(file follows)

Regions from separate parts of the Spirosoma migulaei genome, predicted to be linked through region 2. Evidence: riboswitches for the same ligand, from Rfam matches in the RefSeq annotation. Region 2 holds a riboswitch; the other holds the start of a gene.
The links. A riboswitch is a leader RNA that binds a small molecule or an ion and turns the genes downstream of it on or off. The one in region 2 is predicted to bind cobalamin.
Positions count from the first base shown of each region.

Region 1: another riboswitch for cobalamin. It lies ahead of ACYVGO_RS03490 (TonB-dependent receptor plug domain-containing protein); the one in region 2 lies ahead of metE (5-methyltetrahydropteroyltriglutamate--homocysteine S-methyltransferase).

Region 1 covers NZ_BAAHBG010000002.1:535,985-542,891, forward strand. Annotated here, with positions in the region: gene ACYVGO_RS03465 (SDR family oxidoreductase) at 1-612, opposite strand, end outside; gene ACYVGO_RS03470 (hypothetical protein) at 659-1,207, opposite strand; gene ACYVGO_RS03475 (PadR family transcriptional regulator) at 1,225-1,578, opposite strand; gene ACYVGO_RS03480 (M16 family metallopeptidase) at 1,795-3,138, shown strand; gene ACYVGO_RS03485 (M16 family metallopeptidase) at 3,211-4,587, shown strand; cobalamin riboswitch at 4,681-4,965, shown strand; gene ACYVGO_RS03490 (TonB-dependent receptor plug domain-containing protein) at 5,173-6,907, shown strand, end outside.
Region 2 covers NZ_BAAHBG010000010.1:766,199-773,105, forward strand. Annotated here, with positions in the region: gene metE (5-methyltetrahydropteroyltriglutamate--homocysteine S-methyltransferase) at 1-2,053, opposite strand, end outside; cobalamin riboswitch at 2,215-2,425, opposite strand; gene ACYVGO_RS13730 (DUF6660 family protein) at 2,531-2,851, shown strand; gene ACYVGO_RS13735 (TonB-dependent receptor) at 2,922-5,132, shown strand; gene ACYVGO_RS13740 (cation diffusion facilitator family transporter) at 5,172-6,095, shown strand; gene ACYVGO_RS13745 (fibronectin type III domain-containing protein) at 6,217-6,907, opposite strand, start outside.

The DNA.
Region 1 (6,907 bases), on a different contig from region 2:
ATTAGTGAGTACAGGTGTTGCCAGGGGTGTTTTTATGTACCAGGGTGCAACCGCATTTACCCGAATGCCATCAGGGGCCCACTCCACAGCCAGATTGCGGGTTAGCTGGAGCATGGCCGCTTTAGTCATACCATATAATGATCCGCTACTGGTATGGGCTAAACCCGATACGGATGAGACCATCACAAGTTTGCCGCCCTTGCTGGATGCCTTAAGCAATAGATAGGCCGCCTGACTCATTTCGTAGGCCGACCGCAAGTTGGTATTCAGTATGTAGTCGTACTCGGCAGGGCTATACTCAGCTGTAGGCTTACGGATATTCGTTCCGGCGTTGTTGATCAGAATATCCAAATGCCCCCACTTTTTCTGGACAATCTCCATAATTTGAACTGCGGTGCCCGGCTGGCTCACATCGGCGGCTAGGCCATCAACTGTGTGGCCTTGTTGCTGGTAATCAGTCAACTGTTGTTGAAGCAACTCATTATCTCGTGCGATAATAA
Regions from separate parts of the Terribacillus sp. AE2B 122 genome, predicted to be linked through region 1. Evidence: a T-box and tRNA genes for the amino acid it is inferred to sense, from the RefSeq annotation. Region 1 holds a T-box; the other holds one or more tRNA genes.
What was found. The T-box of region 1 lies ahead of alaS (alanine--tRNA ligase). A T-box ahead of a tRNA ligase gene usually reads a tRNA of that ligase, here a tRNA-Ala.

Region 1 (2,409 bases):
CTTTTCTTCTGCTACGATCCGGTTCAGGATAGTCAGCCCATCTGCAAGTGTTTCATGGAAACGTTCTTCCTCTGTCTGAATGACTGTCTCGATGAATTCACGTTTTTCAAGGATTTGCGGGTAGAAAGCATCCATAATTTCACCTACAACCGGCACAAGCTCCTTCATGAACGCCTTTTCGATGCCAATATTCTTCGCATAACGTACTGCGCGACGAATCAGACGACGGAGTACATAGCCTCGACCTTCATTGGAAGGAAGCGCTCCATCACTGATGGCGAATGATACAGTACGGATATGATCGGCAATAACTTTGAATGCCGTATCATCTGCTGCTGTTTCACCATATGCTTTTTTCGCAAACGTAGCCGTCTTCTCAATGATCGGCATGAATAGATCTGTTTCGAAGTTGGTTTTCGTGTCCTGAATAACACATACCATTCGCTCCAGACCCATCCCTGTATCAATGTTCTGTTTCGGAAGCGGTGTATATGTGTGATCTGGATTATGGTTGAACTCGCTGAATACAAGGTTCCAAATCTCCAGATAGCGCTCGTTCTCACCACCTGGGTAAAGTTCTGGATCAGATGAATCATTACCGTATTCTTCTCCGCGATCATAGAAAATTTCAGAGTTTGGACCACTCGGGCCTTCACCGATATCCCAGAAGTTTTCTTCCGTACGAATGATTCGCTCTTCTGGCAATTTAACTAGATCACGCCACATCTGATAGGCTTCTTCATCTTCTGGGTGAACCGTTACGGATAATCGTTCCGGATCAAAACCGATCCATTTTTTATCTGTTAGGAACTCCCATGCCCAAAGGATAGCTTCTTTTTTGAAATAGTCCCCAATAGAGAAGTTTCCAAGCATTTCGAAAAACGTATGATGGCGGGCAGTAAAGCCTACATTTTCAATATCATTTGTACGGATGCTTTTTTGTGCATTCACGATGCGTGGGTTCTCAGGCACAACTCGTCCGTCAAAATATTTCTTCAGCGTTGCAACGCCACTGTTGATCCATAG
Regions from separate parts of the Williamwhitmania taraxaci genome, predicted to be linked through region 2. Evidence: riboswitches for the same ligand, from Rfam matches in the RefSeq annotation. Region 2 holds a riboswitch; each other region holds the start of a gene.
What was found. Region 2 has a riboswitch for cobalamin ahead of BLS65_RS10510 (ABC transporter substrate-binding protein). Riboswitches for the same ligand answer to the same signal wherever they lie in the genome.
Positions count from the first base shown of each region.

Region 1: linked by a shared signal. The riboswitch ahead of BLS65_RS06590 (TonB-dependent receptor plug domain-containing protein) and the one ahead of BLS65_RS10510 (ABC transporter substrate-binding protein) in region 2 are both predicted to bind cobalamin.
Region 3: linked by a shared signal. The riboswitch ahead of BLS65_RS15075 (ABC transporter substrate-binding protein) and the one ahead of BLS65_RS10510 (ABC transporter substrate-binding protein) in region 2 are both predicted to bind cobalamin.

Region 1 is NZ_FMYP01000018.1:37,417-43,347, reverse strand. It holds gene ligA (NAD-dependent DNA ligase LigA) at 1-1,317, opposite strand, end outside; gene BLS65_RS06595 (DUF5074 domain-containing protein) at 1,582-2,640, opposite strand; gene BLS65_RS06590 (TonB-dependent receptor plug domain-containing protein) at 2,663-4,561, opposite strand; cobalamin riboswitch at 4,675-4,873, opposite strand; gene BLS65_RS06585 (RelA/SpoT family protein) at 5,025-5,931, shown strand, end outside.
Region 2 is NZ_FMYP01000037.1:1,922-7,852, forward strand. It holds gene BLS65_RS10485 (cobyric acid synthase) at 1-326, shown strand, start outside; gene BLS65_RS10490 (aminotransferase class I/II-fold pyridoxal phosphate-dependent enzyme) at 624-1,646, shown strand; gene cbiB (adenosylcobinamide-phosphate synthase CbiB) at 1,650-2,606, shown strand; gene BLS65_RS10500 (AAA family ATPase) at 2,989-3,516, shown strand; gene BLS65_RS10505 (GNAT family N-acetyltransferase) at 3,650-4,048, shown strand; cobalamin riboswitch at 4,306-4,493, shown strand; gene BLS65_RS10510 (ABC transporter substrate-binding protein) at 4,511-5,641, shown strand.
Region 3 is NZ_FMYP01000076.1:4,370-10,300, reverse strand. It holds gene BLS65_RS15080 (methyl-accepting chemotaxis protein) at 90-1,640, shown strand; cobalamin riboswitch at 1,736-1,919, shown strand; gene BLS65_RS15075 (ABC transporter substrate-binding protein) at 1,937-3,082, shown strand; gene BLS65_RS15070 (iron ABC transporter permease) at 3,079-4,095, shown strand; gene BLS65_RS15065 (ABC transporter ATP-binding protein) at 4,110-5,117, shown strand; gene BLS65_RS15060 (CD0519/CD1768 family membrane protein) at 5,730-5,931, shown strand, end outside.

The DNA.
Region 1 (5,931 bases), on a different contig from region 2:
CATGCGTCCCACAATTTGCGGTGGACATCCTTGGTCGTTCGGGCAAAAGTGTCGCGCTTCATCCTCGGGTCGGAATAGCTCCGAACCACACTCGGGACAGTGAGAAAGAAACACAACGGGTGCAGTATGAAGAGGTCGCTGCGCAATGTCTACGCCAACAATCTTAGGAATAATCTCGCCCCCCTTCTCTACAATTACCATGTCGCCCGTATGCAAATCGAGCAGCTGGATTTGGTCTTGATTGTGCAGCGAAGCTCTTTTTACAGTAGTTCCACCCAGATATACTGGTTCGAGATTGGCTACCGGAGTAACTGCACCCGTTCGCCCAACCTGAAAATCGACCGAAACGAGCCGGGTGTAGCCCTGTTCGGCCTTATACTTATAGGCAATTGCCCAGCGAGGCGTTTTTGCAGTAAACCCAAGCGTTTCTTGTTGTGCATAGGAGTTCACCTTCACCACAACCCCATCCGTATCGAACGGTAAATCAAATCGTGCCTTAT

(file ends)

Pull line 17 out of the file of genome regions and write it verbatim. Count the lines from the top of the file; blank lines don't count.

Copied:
Region 1: linked by a shared signal. The riboswitch ahead of BLS65_RS06590 (TonB-dependent receptor plug domain-containing protein) and the one ahead of BLS65_RS10510 (ABC transporter substrate-binding protein) in region 2 are both predicted to bind cobalamin.